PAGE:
> difficult to dissolve in water but it dissolves rather easily in
> presence of excess HCl or alkali metal chlorides.)
> The reaction you want is 2LiCl + PdCl2 -> Li2[PdCl4] with some
> other excess Li+ and Cl-, wherein the presense of the latter will
> drive the reaction to the right hand side.
> Anyway, when you calculate the quantity of lithium
> tetrachloropalladate, you should use the amount of palladium present
> in the solution. Using your figures, it would be 0.013 mol or 0.52M.
> However, I don't know if practitioners of your process follow the
> right way - they may have more conventional way to determine the
> amount of sensitizer to add.
> Remarks:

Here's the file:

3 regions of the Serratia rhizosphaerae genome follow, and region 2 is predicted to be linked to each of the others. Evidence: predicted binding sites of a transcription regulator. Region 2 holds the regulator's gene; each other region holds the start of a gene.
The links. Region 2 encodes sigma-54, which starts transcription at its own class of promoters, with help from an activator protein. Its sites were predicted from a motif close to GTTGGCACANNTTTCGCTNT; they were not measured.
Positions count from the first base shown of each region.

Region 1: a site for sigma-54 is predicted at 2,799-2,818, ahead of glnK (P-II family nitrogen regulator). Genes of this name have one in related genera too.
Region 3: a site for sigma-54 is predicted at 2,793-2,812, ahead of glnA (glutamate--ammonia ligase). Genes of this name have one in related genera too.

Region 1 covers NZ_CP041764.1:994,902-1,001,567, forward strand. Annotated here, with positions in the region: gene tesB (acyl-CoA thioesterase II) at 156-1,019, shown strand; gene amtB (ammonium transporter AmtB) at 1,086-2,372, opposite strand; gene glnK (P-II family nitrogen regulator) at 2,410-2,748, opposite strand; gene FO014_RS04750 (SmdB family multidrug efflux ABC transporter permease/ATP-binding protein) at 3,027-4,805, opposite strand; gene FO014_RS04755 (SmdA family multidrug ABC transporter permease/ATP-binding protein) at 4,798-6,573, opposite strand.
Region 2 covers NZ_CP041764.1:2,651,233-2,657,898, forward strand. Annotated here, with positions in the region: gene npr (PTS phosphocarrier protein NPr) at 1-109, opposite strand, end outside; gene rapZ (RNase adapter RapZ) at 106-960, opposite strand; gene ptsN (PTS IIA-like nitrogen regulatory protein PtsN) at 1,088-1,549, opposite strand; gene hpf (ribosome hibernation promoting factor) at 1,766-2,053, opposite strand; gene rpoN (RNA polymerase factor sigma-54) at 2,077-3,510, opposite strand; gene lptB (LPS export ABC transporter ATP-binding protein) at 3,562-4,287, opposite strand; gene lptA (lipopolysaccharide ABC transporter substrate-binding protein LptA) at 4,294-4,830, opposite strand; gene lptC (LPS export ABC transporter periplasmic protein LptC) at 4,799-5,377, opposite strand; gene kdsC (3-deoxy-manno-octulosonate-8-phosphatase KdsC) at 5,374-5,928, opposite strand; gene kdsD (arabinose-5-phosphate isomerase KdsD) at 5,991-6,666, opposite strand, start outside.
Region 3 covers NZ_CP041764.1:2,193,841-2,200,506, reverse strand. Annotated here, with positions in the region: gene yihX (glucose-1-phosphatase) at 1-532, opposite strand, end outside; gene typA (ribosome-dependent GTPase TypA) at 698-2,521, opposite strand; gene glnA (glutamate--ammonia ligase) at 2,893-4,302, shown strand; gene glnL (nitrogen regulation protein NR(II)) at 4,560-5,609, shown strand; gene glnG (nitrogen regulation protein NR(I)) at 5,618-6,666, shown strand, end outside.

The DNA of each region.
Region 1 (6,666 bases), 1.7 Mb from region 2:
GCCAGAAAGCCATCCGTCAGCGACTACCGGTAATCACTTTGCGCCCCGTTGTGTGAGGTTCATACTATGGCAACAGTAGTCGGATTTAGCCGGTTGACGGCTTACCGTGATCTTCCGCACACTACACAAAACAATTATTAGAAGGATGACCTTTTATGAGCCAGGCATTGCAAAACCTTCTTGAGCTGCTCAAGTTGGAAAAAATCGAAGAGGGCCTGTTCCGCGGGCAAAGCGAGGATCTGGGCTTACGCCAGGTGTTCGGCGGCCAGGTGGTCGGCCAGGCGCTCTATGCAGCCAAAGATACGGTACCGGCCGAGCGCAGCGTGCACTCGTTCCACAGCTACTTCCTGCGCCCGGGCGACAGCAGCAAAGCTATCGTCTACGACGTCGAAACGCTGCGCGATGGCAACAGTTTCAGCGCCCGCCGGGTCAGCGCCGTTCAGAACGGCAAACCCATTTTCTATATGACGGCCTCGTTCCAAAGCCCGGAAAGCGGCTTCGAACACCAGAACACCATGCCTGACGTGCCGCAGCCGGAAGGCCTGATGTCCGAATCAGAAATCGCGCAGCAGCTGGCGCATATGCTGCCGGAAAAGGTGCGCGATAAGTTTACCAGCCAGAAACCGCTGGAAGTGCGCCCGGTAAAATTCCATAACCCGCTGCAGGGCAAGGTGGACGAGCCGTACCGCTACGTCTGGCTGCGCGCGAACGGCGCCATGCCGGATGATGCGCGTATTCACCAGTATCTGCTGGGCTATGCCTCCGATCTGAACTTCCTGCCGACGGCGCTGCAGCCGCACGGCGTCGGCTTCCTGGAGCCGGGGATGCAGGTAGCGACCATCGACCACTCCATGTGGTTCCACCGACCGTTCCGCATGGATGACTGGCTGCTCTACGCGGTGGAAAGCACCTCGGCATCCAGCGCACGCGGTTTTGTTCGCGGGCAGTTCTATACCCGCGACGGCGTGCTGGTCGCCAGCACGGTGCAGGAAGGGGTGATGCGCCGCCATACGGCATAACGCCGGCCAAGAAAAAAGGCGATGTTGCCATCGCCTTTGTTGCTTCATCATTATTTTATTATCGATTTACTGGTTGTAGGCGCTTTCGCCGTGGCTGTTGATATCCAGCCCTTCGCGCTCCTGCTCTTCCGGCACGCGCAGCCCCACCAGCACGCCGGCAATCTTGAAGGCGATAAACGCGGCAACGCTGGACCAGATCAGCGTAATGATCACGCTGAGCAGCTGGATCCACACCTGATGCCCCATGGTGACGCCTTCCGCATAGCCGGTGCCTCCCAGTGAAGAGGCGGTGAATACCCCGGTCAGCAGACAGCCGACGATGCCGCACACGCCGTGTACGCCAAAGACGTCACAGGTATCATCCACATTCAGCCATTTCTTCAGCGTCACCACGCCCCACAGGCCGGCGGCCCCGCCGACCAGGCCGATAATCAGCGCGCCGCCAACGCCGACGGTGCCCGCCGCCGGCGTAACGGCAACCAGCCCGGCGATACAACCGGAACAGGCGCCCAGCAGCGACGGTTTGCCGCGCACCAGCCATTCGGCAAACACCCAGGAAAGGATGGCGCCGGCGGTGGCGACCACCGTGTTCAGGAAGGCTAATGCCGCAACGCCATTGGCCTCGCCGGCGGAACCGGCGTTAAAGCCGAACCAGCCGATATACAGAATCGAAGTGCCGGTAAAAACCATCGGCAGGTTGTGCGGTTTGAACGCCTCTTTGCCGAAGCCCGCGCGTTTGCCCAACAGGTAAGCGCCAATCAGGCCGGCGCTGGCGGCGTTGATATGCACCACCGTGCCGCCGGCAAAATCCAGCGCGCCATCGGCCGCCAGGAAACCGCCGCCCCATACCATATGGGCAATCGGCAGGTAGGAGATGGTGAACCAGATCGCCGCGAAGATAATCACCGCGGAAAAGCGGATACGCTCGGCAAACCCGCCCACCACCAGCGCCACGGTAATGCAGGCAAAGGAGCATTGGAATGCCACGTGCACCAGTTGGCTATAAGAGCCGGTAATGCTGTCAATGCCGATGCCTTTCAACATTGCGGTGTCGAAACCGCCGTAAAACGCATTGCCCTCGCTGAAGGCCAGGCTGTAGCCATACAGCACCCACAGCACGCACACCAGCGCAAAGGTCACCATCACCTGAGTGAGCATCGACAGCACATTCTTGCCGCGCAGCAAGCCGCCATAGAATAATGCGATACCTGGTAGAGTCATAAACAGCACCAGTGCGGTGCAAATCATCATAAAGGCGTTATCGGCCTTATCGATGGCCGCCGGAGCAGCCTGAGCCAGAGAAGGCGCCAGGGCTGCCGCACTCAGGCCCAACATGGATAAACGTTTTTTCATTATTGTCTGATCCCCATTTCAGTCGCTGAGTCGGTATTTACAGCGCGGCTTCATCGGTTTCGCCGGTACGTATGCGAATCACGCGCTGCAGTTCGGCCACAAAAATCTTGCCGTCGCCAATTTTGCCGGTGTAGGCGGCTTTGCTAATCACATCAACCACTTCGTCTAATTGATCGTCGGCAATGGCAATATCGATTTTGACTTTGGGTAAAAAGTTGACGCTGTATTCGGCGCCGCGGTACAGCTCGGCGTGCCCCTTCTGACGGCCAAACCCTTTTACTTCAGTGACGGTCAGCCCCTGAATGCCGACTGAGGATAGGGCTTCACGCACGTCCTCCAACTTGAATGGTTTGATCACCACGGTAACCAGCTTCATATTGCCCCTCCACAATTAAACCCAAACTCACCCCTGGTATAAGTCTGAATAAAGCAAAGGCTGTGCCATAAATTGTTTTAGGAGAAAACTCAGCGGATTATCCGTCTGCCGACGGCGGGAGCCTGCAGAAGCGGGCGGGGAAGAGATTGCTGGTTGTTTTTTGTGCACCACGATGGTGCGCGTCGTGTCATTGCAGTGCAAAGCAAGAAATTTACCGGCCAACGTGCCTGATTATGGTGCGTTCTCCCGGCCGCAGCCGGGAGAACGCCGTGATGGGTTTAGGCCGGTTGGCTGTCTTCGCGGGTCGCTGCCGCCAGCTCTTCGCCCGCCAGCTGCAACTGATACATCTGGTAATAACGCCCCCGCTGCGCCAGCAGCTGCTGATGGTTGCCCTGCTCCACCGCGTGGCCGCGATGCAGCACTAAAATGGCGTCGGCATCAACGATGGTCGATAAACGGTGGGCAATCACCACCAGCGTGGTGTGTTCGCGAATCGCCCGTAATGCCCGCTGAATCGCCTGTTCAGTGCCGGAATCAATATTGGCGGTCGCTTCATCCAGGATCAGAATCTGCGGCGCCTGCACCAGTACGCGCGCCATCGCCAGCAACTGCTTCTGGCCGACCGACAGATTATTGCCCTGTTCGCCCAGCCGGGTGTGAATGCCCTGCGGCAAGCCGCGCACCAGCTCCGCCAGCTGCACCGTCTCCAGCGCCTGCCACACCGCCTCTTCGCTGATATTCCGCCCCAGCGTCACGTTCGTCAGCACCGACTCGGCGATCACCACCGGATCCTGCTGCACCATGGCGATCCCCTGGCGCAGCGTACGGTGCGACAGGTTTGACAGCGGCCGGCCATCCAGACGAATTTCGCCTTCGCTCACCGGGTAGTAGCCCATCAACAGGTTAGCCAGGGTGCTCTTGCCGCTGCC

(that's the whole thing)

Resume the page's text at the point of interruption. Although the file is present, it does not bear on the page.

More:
> Lithium is an alkali metal and I suppose your "LiCl2" is an error in
> the literature you consulted. It sould be LiCl, MW 42.4. This compound
> is extremely hygroscopic. (That is, it's easy to weigh out an
> insufficient amount of this compound if this is not the excess agent
> in the reaction.)
> Commercial supply of tetrachloropalladic acid comes with excess HCl
> for the same reason as above. If HCl isn't in excess, some palladium
> will be in PdCl2 form.
> Tetrachloropalladic acid and its salts can exist in solution but not
> in dry form. If this acid is dried, it will decompose and go back to
> PdCl2 form again.
> Metals of platinum group is used in very small quantities in silver
> gelatin emulsions as a way to chemically sensitize emulsions
> (especially platinum) as well as to boost contrast (especially with
> rhodium) and to improve reciprocity law (especially iridium,
> ruthenium, osmium).
> --
> Ryuji Suzuki